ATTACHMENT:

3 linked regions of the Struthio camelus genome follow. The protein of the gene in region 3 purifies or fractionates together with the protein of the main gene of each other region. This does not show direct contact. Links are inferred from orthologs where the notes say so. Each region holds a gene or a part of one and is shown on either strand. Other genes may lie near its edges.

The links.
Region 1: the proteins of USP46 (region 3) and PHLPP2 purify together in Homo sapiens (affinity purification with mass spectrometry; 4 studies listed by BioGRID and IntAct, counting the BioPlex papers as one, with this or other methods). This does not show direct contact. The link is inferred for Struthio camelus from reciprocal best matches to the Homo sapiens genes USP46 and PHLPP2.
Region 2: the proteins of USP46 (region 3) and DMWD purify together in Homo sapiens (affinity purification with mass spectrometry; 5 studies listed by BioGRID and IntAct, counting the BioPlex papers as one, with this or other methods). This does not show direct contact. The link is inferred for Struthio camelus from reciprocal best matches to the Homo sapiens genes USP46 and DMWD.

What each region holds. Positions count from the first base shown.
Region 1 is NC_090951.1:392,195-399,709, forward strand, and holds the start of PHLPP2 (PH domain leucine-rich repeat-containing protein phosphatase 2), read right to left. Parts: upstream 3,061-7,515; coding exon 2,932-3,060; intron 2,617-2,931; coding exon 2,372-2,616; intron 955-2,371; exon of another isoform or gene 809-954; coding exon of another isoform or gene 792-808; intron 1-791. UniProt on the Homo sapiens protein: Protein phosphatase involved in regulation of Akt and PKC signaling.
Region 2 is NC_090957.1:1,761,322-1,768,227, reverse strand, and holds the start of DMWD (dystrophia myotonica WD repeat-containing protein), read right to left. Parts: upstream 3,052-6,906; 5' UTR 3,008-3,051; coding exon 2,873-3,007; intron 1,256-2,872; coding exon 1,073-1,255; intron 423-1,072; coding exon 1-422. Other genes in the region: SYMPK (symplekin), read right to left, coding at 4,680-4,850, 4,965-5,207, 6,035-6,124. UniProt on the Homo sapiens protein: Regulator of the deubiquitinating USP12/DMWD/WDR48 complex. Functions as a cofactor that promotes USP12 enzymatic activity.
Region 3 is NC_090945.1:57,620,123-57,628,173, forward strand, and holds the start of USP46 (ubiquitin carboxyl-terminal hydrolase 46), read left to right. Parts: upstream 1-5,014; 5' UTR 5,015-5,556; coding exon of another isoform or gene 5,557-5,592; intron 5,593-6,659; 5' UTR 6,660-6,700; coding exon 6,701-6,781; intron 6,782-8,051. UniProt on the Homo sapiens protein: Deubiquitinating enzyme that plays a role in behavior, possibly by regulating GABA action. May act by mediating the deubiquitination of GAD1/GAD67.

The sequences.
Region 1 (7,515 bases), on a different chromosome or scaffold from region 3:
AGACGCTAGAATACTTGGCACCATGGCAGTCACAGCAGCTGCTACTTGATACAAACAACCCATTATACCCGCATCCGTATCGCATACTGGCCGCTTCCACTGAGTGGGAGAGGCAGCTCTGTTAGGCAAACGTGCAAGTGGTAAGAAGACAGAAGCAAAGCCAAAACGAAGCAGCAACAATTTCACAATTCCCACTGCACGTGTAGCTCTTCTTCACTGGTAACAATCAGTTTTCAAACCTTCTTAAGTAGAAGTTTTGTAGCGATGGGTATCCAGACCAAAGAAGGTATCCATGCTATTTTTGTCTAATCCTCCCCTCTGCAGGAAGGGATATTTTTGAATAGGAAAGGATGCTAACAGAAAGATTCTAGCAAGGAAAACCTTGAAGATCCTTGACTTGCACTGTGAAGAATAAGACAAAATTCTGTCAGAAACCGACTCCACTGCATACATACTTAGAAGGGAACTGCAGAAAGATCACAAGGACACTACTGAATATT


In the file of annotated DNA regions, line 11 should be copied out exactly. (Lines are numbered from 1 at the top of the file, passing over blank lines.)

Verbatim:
AGACGCTAGAATACTTGGCACCATGGCAGTCACAGCAGCTGCTACTTGATACAAACAACCCATTATACCCGCATCCGTATCGCATACTGGCCGCTTCCACTGAGTGGGAGAGGCAGCTCTGTTAGGCAAACGTGCAAGTGGTAAGAAGACAGAAGCAAAGCCAAAACGAAGCAGCAACAATTTCACAATTCCCACTGCACGTGTAGCTCTTCTTCACTGGTAACAATCAGTTTTCAAACCTTCTTAAGTAGAAGTTTTGTAGCGATGGGTATCCAGACCAAAGAAGGTATCCATGCTATTTTTGTCTAATCCTCCCCTCTGCAGGAAGGGATATTTTTGAATAGGAAAGGATGCTAACAGAAAGATTCTAGCAAGGAAAACCTTGAAGATCCTTGACTTGCACTGTGAAGAATAAGACAAAATTCTGTCAGAAACCGACTCCACTGCATACATACTTAGAAGGGAACTGCAGAAAGATCACAAGGACACTACTGAATATT